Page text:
Hardy Kiwifruit Actinidia arguta
How to sow hardy kiwifruit: Cuttings, grafted plant, or direct seed indoors
Sun requirement for hardy kiwifruit: Plant in Full Sun
Hardy Kiwifruit has been planted 3 times by Growstuff members.
The Hardy Kiwi is the wild cousin of the Kiwi fruit. It is a perennial vine native to the humid mountain forests of Japan, Korea, Northern China, and Russian Siberia. The Hardy Kiwi produces clusters of small, hairless fruits the size of grapes. Skin is smooth and green, brown, or purple. The skin does not need to be peeled and the fruit is often sweeter than the Kiwi. Vines can grow up to 6 meters in a season and can be trained to a strong trellis for ease of harvest. Hardy Kiwis can survive gradual temperature drops down to -34°C, but young shoots are vulnerable to spring frosts. Hardy Kiwi need 150 frost-free days to produce fruit. Like it's cousin, the Hardy Kiwi is dioecious, meaning a plant will only produce male or female flowers. A male plant, which will not bear fruit, must be within 1 meter of a female plant for pollination. The cultivar 'Issai' is self-fertile. Hardy Kiwi are most effectively propagated through cuttings, and will bear fruit within 2 years. Fruit is ready to harvest when the seeds inside are black, even if the fruit is still hard. If left at room temperature for a week after harvest, fruit will soften. Hardy Kiwi have become invasive in certain parts of Massachusetts and New York.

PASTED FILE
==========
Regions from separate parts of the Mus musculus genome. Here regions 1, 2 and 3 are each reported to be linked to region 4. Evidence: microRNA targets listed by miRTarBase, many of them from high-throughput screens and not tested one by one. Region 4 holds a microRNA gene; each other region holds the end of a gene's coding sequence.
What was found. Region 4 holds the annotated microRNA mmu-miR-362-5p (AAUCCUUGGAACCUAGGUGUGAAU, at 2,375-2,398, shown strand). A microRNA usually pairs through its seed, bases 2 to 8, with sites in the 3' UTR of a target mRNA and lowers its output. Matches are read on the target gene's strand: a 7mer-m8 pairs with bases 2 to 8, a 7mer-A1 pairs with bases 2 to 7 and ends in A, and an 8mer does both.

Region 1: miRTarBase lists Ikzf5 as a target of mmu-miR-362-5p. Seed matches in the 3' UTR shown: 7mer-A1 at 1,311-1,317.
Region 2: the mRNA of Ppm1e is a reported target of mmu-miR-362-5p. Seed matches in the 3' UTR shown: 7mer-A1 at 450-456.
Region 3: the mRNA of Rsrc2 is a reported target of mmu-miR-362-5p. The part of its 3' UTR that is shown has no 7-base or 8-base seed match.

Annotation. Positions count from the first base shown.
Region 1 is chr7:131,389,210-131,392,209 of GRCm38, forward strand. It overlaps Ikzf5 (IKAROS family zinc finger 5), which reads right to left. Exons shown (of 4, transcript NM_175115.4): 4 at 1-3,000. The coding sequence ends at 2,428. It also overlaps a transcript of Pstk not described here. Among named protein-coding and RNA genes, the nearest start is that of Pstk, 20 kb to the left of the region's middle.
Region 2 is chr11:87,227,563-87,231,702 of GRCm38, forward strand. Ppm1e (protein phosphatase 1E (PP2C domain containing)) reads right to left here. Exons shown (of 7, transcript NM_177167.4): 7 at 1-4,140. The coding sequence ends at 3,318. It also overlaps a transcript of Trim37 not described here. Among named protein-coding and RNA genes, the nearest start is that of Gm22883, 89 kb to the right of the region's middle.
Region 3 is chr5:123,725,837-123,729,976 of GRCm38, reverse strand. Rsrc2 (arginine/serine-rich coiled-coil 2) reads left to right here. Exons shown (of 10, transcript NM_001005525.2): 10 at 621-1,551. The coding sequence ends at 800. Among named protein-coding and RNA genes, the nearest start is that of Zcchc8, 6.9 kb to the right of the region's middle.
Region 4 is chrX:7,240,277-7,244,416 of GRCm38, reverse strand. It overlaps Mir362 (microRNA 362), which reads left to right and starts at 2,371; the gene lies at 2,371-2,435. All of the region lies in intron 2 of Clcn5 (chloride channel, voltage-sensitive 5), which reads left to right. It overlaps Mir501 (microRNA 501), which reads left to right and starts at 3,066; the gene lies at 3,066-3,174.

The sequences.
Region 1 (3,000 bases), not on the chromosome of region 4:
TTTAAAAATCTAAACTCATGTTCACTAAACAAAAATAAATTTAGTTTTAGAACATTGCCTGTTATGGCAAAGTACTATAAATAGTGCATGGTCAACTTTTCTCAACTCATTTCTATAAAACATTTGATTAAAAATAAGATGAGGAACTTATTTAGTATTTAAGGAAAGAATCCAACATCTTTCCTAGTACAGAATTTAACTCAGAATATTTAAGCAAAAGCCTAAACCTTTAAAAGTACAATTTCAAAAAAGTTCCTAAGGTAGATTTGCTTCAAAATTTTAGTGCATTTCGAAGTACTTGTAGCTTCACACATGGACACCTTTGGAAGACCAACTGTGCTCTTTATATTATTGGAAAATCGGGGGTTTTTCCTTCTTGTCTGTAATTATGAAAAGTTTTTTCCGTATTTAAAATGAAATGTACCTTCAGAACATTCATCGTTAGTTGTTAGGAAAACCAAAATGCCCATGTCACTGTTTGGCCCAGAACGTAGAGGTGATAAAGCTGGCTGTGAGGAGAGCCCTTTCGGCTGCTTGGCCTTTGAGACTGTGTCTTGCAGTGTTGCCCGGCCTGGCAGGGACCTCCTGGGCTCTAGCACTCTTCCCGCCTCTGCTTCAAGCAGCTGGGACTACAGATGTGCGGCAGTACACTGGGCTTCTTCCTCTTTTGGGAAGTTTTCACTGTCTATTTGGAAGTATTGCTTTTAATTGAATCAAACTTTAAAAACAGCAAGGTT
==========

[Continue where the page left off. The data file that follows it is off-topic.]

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hardy kiwifruit is a variety of kiwifruit
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